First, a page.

TALLAHASSEE, Fla. – Florida’s Republican governor on Monday took 21 more first-degree murder cases away from a reluctant Democratic prosecutor. She has said she will no longer seek the death penalty.

Governor takes action

Gov. Rick Scott gave the cases being handled by Orlando-area State Attorney Aramis Ayala to neighboring judicial circuit State Attorney Brad King, reported Fox News.

Ayala announced she wouldn’t seek the death penalty against accused cop-killer, Markeith Loyd or any other defendant as well. She has been heavily criticized as a result.


Loyd has been charged with killing an Orlando police lieutenant. Furthermore, he has also been accused of killing his pregnant ex-girlfriend. Scott took the Loyd case away from Ayala last month and reassigned it to King.

“If you look at these cases they are horrendous cases,” Scott told The Associated Press. “And so I’m going to continue to think about the families and that’s how I made my decision today.”

In a statement, Scott said, “Ayala’s complete refusal to consider capital punishment for the entirety of her term sends an unacceptable message that she is not interested in considering every available option in the fight for justice.”

Prosecutor response

Consequently, Ayala’s spokeswoman said Scott did not notify her of his intentions. Rather, she learned about it through the news media.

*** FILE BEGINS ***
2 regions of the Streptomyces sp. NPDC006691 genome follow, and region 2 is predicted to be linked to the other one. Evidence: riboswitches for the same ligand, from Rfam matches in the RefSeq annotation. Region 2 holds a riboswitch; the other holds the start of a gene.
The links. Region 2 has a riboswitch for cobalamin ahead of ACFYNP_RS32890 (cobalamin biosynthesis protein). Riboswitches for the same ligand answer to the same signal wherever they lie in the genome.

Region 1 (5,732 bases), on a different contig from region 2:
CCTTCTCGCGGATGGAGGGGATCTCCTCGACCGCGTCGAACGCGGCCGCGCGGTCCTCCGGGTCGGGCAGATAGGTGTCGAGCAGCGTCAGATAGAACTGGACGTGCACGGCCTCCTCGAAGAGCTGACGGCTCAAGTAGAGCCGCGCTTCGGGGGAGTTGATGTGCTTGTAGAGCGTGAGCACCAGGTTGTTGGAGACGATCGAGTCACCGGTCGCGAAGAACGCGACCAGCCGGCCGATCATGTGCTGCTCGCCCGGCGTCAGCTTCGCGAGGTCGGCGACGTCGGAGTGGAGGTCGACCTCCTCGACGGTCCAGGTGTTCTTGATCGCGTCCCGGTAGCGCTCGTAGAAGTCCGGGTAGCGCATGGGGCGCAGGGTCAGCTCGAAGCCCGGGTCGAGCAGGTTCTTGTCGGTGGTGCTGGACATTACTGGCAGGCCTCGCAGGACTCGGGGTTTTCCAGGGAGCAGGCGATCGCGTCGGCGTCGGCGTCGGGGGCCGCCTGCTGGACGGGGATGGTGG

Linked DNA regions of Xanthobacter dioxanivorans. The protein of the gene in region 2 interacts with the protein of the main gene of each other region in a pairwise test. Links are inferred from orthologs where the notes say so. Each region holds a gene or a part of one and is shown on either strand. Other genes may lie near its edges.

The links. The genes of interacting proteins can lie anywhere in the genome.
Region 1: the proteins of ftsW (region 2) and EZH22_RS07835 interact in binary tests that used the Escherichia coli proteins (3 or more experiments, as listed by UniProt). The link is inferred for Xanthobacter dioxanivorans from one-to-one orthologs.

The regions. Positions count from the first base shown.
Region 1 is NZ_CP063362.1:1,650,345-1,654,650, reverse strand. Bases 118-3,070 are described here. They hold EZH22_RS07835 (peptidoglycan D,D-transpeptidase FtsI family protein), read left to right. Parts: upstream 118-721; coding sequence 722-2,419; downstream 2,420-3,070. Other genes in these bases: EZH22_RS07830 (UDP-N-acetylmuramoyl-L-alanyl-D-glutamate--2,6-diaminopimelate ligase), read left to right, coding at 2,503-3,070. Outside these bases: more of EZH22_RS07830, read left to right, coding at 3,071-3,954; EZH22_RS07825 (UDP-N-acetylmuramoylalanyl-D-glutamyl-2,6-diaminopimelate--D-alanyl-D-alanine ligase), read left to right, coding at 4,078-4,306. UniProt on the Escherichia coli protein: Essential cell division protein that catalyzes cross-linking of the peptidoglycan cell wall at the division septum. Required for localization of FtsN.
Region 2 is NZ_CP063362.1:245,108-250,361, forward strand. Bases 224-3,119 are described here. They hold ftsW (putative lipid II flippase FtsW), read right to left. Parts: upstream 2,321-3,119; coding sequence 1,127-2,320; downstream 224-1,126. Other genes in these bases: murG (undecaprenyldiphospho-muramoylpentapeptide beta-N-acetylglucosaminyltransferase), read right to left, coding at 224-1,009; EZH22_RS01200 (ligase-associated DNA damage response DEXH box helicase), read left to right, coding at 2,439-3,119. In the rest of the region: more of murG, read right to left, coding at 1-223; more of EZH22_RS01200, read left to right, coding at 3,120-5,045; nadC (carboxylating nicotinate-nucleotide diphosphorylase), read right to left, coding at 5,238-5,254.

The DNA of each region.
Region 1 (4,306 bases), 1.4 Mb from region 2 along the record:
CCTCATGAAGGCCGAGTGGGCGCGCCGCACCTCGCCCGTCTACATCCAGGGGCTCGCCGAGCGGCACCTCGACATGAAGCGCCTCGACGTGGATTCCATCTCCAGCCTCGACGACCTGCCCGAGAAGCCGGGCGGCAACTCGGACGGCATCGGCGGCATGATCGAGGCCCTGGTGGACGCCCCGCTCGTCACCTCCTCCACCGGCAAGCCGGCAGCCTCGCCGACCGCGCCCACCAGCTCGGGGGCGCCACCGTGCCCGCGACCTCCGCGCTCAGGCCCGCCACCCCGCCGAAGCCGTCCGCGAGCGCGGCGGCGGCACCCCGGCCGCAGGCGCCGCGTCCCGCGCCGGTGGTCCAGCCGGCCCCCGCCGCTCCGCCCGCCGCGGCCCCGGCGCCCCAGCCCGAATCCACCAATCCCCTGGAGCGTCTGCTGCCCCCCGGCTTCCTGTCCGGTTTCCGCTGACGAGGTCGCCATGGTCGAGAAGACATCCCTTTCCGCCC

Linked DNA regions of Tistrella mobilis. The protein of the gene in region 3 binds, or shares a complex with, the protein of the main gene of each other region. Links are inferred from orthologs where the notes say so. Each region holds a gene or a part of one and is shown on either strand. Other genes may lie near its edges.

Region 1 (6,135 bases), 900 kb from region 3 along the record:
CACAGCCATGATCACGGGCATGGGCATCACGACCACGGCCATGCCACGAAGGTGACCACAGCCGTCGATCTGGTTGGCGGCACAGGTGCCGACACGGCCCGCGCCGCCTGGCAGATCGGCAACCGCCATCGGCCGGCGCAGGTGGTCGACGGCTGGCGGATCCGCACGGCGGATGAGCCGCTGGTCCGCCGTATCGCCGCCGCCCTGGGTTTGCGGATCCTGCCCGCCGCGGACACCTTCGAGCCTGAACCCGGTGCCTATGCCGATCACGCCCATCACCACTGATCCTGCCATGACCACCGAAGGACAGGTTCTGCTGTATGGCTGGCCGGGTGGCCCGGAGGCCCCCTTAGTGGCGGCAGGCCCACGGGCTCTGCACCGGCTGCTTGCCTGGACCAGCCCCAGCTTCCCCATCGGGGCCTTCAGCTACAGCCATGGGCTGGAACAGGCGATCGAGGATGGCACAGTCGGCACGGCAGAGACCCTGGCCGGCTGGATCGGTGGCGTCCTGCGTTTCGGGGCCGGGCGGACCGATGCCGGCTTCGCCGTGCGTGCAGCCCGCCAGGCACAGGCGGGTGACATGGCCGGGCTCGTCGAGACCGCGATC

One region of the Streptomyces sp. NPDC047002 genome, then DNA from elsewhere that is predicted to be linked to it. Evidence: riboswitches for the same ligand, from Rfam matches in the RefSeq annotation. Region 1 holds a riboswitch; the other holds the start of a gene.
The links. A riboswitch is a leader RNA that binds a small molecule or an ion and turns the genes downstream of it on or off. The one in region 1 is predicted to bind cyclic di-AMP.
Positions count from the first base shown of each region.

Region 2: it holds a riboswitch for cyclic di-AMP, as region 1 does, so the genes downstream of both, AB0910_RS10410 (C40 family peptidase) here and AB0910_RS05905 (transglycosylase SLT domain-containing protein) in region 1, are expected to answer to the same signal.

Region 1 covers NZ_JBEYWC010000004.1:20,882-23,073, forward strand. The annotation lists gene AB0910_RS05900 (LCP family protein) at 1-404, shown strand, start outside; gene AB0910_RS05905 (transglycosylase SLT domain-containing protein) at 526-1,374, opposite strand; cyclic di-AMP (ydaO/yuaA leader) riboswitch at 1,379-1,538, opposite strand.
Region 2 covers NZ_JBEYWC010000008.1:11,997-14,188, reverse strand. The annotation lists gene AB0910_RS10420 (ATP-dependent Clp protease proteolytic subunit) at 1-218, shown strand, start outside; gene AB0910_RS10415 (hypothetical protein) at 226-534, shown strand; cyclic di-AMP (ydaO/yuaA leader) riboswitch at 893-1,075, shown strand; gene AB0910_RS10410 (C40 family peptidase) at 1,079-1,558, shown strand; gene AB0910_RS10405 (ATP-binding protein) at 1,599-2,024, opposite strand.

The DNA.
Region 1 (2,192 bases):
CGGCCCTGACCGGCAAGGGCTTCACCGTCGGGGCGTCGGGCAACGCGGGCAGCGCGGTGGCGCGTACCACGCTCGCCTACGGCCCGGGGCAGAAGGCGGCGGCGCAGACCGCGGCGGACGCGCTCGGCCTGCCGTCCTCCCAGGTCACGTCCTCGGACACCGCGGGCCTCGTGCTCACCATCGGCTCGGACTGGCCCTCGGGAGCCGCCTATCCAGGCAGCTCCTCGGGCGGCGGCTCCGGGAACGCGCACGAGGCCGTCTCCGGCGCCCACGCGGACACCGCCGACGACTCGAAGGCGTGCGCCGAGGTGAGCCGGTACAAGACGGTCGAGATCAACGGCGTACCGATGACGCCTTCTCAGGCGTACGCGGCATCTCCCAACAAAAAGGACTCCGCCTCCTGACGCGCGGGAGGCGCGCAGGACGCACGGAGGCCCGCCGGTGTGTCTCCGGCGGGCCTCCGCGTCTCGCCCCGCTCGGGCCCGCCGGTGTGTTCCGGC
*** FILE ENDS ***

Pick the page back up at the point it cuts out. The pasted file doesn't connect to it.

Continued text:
“Ms. Ayala remains steadfast in her position the Governor is abusing his authority and has compromised the independence and integrity of the criminal justice system,” said Eryka Washington.

As a result, Ayala said she intends to seek a decision from the Supreme Court to overturn the governor’s action stripping her of the Loyd case.

Others weigh in

Moreover, Ayala’s decision to no longer seek the death penalty for defendants has stirred strong opinions. Civil rights groups and some faith groups have praised her. Hence, many Republican lawmakers and police officers have criticized her, according to Fox News.

In particular is Orange County Sheriff Jerry Demings. He said regardless of her position on the death penalty, Ayala needs to follow the law.

“Whenever decisions are made regarding the prosecution of individuals, the prosecutor must take into consideration the will and the desire of the victim’s survivors,” he said.

Yet, Democratic state Rep. Sean Shaw of Tampa called Scott’s actions a “gross abuse of his power.”

“The governor is attempting to set dangerous precedent that would destroy the idea of independence for state attorneys throughout Florida who must now fear political retribution by the state’s most powerful politician if they make a decision he disagrees with,” Shaw said in a news release.